Unfortunately, these housing systems benefit the spread of parasitic infections with their typical faecal-oral infection route and hereby increase the prevalence of worm infections enormously. The subsequent losses constitute mainly impaired technical performances due to damage to the intestinal mucosa and competition for feed ingredients.
As a result, worm infections have a negative effect on egg production, hatchability, feed conversion rate and average daily weight gain. In some cases, poor general condition and diarrhoea is observed. Finally, a lower immune response after bacterial and viral infections or vaccination leads to animals that are more susceptible to infections. In poultry, nematodes are the most important group of worms and include Ascaridia galli, Heterakis gallinarum and Capillaria spp..
Nematodes have a direct life cycle without an obligatory intermediate host. The worm eggs are rapidly and massively spread in the surroundings and can survive for many years. Shed eggs first need to embryonate in the litter or soil to become infectious. Earthworms may serve as paratenic hosts for worm eggs without further development of the infectious larvae.
A. galli and H. gallinarum have by far the highest prevalence rates in all housing systems. Infections with A. galli worms (large roundworm of 50-116mm) in the small intestines are associated with higher feed conversion rates and a decrease in body weight gain and egg production. Severe infections may also result in an increased mortality rate and occasionally in the migration of the parasite into the eggs of laying hens. Birds infected with H. gallinarum (small roundworm of 7-15mm) show inflammation and thickening of the caecal wall.
The main economic importance of H.gallinarum in the caeca is linked to its role as a potential carrier of Histomonas meleagridis, a protozoan parasite which includes blackhead disease. Furthermore, Salmonella spp. and viruses can also be transmitted via worm infections.
The prevalence of worm infections was examined in 48 Belgian farms in which laying hens were housed cage free (aviary systems, barns or free range). Of the 284 faecal samples that were analysed, 56% were infected with worms and 81.3% of the screened farms were found positive.
A. galli and H. gallinarum represented in total 75.2% (respectively 41.9% and 33.3%) of all work species found. Capillaria (caecal worm or hairworm) was much less present and only found in free range sites. Tapeworms, also called cestodes, like Raillietina are mainly encountered in poultry from free range or backyard flocks because their presence is closely related to the presence of obligatory intermediate hosts, such as flies, ants, beetles, earthworms or slugs. These cestodes are more present in tropical countries, where poultry is mostly reared outside.
Worms have an enormous impact on productivity. However, the prevalence and economic impact is frequently underestimated as most infections are subclinical and the current diagnostic tools have many restrictions (Table 1).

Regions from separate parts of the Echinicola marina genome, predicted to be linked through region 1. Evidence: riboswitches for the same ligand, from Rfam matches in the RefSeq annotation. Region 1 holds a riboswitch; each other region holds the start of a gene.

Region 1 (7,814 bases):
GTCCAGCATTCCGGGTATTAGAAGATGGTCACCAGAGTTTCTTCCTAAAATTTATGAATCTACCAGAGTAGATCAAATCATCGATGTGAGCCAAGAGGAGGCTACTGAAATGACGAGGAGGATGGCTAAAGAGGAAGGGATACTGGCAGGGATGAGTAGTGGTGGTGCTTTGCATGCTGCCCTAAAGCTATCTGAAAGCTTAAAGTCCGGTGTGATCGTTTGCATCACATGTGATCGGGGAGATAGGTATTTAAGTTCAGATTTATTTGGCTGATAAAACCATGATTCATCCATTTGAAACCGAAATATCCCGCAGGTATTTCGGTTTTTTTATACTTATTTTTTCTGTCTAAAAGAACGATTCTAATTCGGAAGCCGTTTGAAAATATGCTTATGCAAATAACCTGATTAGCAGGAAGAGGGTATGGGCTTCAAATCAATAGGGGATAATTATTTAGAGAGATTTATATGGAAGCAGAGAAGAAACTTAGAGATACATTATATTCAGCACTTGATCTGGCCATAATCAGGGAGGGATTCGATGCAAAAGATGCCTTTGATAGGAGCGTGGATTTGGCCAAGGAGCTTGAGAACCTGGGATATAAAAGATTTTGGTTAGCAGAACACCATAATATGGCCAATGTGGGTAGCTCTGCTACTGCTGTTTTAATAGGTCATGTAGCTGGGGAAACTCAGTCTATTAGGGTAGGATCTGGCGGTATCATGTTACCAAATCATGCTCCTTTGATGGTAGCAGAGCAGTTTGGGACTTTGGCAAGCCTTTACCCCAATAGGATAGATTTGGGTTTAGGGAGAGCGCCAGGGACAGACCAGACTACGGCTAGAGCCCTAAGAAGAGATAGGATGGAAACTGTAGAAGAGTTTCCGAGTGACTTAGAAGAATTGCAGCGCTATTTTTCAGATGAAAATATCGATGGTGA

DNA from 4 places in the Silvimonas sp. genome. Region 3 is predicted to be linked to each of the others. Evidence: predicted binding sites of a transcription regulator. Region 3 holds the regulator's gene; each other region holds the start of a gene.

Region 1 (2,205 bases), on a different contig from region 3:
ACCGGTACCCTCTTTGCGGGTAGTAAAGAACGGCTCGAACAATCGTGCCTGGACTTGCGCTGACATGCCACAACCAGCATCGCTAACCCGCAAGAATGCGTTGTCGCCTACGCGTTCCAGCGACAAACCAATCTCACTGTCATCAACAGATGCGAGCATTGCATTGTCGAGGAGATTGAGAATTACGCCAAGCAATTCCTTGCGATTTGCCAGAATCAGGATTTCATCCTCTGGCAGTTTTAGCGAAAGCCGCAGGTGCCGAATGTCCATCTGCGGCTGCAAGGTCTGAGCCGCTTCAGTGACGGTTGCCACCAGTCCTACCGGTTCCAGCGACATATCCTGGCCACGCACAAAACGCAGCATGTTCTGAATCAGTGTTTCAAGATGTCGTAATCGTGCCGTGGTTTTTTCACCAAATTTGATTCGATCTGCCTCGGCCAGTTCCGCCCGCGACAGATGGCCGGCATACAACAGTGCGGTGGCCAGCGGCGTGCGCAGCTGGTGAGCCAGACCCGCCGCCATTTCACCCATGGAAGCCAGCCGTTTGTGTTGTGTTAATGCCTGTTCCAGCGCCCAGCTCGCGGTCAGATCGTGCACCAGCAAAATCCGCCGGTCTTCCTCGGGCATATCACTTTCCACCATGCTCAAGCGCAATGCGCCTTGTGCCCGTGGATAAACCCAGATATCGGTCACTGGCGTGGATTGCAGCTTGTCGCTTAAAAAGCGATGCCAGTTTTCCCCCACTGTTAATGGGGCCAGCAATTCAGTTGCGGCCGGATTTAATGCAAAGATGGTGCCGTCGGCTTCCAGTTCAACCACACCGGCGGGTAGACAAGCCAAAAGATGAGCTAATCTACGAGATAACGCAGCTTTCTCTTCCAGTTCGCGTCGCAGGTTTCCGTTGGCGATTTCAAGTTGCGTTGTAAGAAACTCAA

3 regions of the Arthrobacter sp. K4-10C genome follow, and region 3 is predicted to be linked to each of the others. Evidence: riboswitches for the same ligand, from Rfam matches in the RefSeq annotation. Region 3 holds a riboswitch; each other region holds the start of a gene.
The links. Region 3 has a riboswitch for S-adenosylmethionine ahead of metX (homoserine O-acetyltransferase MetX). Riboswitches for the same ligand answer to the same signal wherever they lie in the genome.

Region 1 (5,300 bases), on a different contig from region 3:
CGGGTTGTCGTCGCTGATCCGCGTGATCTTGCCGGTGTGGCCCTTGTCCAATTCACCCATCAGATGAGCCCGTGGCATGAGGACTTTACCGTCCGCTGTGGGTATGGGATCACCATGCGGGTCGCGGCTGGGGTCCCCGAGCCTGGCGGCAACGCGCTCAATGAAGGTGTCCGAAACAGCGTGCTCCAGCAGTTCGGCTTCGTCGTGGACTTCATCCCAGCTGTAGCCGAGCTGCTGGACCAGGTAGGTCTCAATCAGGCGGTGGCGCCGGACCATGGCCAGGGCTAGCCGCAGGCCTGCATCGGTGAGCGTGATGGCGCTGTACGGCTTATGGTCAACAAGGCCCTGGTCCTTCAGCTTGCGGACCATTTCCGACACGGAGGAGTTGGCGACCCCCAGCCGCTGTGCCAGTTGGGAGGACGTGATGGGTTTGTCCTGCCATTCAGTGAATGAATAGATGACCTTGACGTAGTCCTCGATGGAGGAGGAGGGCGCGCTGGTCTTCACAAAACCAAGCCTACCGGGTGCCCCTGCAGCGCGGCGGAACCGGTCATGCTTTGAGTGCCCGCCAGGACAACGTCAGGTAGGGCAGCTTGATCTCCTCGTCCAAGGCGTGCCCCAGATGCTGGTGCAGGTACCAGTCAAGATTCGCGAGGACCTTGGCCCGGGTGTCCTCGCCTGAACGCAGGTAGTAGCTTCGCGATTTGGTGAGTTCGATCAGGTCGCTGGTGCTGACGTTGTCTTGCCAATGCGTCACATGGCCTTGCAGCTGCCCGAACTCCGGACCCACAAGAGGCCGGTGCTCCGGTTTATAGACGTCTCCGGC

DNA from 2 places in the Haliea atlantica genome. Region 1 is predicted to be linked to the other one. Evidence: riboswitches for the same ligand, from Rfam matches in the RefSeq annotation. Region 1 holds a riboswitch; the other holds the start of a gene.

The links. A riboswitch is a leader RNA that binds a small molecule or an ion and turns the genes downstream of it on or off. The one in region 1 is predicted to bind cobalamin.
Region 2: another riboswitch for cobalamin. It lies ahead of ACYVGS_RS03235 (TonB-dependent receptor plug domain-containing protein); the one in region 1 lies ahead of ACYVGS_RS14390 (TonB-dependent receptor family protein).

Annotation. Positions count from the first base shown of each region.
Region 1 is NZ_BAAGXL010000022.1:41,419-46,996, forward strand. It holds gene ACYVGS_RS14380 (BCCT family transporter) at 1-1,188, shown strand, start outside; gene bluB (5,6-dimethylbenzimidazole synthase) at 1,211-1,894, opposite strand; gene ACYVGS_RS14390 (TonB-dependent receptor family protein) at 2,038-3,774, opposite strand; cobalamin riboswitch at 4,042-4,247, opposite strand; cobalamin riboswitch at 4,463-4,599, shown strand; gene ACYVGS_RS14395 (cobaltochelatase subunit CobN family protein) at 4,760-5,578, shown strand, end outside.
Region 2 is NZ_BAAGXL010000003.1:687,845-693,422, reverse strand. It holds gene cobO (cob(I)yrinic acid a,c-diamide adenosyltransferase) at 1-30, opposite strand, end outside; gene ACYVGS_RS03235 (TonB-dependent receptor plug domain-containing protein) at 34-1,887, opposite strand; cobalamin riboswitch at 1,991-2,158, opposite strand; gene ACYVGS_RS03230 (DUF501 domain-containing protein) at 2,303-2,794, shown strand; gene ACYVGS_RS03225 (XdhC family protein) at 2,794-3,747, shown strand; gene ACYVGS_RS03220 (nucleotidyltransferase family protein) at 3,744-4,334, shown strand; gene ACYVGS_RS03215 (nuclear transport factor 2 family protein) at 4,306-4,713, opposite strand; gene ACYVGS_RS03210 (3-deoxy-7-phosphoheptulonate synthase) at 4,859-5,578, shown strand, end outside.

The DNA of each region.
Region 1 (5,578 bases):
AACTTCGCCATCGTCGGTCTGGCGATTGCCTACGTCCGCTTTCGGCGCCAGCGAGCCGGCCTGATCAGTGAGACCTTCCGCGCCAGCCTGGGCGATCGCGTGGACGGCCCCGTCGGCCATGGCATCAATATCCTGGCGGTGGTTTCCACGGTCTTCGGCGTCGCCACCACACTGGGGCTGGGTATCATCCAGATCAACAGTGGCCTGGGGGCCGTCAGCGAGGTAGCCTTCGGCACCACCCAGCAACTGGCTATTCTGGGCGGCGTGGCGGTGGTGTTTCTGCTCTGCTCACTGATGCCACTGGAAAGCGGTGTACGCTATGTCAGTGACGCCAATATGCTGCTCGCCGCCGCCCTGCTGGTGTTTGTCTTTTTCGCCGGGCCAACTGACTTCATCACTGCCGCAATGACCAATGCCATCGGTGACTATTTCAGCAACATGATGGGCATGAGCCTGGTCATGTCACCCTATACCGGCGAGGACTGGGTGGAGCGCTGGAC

Consequently, poultry are often not treated correctly and, in turn, this results in a higher and more dramatic infection pressure. Management measures, such as good sanitation, all in all out, cleaning and disinfection and reducing contact with wild birds may help to reduce the infection pressure but are certainly not sufficient for complete and successful worm control.
Worm infections can only be monitored by a simulatenous implementation of management practices and a well-considered deworming strategy. In the case of a high infection pressure, a single random treatment will never be sufficient for adequate control. A deworming strategy should be based upon the prepatent period (the interval between the uptake of infectious eggs and re-excretion of new eggs) and therefore consecutive treatments every six weeks are advised. This strategy prevents the development of a persistently high infection pressure in the surroundings and ensures optimal animal welfare and performance.
Benzimidazoles are still the most efficacious and safe anthelmintic molecules and can be administered in feed as well as via the drinking water. In general, benzimidazoles show a low solubility profile. To overcome this handicap, Huvepharma® recently launched Gallifen® 200mg fenbendazole/ml oral nanosuspension for use in the drinking water. The unique milling technology reduces the fenbendazole crystals to the nanometer level.
Together with the applied excipients, the very small particle size contributes to a superb homogeneity in stock solutions and bulk tanks. Compared to other benzimidazole based anthelmintics for use in drinking water, this liquid formulation offers optimal ease of use, efficacy and safety.
- Ease of use: Time consuming pre-dilution steps and additional stirring is no longer needed. Easy application of a liquid formulation without any loss of product in the packaging.
- Efficacy: Homogeneity results in the correct dosing in each individual chicken.
- Safety: Sedimentation and obstruction of the filter on the tubes of the proportioners, pipelines or nipples is no longer observed. Maximal safety is ensured for breeders as well as for layers with a zero day withdrawal time for eggs.
Gallifen® Oral suspension is licensed for the treatment of the most prevalent nematodes A. galli and H. gallinarum. The administration of a total dose of 5mg fenbendazole/kg bodyweight, divided over five consecutive days (1mg/kg body weight/day), demonstrates a 100% and 99.4% reduction of adult worm counts for A. galli and H. gallinarum respectively (Figure 1).
This corresponds to 5ml/1000kg bodyweight/day for five days (25ml in total). A deworming strategy with this innovative formulation improves the health status of chickens significantly.
This article originally appeared in International Poultry Production, Volume 26 Number 6.